Reporting Chris Simon
MINNEAPOLIS (WCCO) – It’s been two weeks since a pair of violent storms brought down thousands of tree limbs and, in many cases, entire trees.
At the corner of 42nd Avenue East near Hiawatha Avenue in Minneapolis, residents are trying to be understanding, but are beginning to lose patience with both the blight and danger the downed trees are causing.
Resident Kim Tier, out watering his garden, said he understands how the city was overwhelmed but still wishes there had been a swifter response in his neighborhood.
“For about five days we had to drive all the way around our neighborhood to get home. We could not even get through the streets because they wouldn’t take the trees out of the middle of the road,” Tier said.
More than a few Minneapolis neighborhoods remain littered with the remnants of rotting trees — now fire hazards — as well as brown and obstructing sidewalks and streets. Some trees even remain partially rooted in the ground, and the sidewalk has been turned up around them.
With the Fourth of July holiday now over, city officials promise tree debris collection will pick up in earnest. Just two blocks away from Tier, a four-person crew worked feverishly to clear one of the Avenues.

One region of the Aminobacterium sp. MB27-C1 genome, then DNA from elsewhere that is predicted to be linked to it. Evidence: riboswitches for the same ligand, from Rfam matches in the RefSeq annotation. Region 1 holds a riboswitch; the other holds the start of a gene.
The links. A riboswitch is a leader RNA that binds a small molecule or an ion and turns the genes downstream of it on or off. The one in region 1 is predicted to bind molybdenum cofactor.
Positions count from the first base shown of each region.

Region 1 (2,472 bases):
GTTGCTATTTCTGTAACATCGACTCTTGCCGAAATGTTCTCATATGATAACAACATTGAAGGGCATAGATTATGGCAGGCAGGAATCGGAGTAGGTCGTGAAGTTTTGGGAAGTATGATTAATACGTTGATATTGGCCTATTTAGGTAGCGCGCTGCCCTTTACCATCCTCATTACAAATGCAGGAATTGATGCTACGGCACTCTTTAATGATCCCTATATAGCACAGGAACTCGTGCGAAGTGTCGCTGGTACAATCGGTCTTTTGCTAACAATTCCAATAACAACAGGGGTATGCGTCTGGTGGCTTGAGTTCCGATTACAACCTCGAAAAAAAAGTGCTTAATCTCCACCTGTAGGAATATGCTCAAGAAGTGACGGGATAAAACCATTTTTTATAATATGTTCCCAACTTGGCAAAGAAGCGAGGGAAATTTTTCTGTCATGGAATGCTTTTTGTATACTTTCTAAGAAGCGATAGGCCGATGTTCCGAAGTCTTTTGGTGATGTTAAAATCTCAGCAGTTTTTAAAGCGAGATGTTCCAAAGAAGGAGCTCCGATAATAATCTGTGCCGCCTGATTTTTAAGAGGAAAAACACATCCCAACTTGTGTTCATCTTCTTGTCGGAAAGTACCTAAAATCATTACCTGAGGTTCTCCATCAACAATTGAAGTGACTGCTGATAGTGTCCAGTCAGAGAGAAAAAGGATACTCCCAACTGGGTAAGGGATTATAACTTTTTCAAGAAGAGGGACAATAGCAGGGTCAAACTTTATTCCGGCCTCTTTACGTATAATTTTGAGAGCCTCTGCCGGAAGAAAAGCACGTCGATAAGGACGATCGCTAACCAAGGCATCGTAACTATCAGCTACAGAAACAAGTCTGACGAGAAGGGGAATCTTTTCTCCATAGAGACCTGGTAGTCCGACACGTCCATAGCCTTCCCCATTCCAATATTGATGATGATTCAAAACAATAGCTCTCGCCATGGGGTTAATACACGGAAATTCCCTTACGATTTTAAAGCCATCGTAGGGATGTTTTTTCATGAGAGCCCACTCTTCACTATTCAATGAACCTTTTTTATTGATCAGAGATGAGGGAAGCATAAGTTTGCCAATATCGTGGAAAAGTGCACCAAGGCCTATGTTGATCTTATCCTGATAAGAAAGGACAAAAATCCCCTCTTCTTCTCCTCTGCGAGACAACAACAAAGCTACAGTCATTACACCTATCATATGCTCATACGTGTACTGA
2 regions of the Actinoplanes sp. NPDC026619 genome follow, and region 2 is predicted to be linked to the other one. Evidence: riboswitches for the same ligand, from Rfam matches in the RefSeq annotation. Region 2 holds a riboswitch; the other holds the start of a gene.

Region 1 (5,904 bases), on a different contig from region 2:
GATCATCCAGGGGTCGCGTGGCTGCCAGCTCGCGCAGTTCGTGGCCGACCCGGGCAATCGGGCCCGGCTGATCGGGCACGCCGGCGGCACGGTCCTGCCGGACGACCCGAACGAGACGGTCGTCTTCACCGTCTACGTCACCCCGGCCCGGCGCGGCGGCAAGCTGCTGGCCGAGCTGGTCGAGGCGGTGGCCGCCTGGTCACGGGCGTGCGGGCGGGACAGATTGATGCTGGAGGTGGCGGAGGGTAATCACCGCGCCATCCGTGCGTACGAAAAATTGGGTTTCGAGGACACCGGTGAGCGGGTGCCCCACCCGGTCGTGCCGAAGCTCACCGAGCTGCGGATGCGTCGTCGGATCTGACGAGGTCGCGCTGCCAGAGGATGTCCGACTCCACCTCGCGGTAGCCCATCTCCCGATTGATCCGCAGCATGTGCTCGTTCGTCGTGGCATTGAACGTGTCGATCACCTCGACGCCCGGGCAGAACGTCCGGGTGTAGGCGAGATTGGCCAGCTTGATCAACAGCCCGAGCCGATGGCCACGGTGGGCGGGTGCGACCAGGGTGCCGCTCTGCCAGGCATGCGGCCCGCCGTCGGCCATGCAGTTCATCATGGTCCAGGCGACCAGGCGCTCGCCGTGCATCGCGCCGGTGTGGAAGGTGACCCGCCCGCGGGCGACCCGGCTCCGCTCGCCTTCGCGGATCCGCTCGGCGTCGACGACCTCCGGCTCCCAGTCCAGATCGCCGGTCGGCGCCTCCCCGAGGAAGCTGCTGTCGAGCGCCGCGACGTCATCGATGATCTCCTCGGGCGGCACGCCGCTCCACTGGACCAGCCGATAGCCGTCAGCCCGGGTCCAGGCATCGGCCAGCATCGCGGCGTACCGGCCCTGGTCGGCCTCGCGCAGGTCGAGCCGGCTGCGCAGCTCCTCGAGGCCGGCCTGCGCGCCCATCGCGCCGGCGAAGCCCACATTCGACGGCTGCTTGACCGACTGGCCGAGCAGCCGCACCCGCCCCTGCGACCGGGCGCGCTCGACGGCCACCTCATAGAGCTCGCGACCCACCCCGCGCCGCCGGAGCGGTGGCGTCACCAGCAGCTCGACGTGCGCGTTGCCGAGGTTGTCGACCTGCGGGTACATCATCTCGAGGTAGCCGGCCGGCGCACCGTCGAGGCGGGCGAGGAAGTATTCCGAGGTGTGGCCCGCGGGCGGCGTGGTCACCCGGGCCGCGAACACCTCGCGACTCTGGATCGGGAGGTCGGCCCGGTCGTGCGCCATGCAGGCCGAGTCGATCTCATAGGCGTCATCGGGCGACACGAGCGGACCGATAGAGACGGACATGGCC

“We are using the front loader to get all of the debris up into the dump truck,” said one crew member. “We are working the avenues first then the streets.”
The city set July 12 as the date tree removal should be completed.
Recalling the past two weeks of inconvenience, Tier said his neighbors cannot wait.
“Every side walk has branches on them. You can’t walk your dog. You have to walk around. It’s kind of a hassle”, he says.
Dawn Sommers with the City of Minneapolis wants residents to know they are working as fast as they can.
“More than 75 Minneapolis Park Board Forestry crew members cleared approximately 2,000 trees and hauled approximately 750 semi truckloads of storm damage debris between June 22 and June 30,” Sommers said. “While tree trunks and limbs are being removed as quickly as possible, stumps and roots remain and will be removed at a later date. As trees are cut, trunks and large limbs are being placed alongside the roads for later pickup.”
So for a few, the blight caused by dead trees will be slowly replaced by the drone of earthmoving machines and heavy trucks the city hopes will make up for lost time.
Should you have an unreported tree blocking the sidewalk or street, call the city at 612-313-7710.